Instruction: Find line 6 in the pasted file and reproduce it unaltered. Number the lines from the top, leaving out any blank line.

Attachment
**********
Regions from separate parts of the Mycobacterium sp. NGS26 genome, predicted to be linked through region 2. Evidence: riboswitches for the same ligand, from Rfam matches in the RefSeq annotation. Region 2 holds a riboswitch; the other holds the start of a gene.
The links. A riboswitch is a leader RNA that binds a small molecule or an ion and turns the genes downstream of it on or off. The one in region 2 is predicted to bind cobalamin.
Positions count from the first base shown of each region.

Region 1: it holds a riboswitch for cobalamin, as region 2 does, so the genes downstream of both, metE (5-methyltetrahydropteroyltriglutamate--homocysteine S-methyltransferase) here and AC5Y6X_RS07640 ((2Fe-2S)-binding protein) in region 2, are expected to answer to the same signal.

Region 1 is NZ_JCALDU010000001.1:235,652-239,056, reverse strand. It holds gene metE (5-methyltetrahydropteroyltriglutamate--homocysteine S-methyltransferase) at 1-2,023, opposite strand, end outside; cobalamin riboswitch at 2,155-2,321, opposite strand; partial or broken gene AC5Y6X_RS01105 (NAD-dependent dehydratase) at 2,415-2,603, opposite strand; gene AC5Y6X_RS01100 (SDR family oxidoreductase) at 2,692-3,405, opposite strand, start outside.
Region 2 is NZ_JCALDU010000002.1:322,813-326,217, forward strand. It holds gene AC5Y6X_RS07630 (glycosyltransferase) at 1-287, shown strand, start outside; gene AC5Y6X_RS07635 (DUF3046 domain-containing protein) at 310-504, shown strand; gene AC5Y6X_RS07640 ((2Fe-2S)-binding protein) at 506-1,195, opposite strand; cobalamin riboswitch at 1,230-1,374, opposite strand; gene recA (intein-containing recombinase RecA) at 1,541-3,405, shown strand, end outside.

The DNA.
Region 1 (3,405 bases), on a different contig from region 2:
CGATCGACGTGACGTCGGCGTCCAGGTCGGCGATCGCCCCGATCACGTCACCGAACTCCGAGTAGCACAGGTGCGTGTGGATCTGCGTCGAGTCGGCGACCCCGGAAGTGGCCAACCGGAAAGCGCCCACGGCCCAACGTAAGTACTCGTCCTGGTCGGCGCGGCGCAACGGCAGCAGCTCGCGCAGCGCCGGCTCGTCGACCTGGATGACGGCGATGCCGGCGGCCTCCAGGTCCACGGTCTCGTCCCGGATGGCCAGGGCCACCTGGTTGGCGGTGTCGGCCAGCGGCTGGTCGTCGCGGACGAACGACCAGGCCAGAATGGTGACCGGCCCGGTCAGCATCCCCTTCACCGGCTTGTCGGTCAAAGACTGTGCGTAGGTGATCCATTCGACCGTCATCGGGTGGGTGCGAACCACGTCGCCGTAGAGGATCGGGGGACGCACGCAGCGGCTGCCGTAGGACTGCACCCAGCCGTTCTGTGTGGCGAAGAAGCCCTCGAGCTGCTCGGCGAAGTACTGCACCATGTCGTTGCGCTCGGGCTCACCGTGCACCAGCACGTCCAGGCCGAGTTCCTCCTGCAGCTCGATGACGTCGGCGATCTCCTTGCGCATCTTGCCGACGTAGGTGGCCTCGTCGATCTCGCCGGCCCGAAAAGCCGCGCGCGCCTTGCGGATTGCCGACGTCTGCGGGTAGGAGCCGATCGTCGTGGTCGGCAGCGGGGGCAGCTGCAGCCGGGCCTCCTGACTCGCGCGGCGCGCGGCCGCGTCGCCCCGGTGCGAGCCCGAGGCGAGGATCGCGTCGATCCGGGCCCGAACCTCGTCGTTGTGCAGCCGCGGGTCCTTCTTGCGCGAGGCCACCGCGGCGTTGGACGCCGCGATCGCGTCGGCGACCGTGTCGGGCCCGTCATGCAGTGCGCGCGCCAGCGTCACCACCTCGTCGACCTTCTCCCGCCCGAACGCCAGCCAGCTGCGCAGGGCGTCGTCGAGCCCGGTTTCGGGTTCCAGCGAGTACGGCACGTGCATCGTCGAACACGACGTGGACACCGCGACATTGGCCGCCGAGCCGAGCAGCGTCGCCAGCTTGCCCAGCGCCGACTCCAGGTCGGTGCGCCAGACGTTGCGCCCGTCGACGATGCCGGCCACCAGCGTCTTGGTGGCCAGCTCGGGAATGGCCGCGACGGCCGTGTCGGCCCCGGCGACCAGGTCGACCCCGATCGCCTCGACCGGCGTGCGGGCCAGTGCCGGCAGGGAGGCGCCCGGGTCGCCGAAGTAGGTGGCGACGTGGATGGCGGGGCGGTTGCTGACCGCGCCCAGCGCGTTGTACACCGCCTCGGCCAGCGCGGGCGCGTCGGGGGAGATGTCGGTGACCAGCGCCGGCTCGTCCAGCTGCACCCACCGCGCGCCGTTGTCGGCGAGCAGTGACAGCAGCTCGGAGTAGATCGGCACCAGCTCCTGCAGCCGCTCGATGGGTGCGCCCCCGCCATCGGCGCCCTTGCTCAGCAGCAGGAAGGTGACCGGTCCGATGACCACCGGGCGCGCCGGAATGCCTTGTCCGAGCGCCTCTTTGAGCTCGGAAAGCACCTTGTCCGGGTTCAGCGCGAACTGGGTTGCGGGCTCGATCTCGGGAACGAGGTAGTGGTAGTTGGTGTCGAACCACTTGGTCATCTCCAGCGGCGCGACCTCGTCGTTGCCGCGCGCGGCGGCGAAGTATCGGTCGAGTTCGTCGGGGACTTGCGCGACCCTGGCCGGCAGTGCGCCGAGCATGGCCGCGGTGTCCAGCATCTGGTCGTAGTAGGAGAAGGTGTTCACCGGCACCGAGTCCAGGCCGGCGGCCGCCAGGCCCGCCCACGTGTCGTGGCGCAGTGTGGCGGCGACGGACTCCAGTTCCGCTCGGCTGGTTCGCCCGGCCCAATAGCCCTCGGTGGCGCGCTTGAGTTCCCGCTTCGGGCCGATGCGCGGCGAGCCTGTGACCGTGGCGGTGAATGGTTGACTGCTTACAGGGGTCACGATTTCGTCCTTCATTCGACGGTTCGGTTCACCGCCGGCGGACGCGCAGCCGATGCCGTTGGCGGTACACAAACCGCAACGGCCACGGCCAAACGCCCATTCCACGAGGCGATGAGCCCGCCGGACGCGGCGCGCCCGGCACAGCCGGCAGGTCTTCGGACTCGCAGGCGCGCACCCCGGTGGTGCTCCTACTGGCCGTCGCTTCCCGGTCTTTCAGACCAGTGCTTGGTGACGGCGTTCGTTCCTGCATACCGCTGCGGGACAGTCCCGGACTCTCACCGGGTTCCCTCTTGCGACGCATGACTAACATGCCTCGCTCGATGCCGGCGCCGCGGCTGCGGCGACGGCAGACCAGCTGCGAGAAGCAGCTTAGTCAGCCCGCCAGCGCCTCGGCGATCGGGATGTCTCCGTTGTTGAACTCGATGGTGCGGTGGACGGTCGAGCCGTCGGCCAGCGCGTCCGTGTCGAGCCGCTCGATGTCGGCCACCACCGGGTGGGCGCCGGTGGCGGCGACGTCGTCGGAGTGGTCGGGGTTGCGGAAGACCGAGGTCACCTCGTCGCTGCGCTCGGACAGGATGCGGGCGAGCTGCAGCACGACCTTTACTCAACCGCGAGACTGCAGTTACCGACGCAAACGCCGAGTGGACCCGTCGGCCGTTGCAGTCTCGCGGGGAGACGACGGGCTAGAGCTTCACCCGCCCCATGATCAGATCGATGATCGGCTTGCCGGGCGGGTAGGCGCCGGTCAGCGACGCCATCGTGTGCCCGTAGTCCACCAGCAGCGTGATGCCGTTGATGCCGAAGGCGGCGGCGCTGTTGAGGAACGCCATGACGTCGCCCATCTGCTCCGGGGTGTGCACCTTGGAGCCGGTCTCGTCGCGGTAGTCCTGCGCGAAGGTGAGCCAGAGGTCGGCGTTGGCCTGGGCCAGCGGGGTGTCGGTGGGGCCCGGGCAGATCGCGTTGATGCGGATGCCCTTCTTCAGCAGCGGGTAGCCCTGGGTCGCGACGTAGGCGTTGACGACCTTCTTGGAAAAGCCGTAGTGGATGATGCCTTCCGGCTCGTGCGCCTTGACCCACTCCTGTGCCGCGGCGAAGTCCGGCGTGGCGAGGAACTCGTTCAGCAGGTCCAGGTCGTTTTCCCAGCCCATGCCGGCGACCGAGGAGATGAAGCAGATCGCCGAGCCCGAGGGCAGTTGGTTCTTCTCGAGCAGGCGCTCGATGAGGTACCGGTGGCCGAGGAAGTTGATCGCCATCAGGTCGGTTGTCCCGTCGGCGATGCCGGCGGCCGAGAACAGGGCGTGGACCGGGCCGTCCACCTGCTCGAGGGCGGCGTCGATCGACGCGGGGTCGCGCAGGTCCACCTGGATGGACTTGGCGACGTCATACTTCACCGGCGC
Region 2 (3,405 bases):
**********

Region 2 is NZ_JCALDU010000002.1:322,813-326,217, forward strand. It holds gene AC5Y6X_RS07630 (glycosyltransferase) at 1-287, shown strand, start outside; gene AC5Y6X_RS07635 (DUF3046 domain-containing protein) at 310-504, shown strand; gene AC5Y6X_RS07640 ((2Fe-2S)-binding protein) at 506-1,195, opposite strand; cobalamin riboswitch at 1,230-1,374, opposite strand; gene recA (intein-containing recombinase RecA) at 1,541-3,405, shown strand, end outside.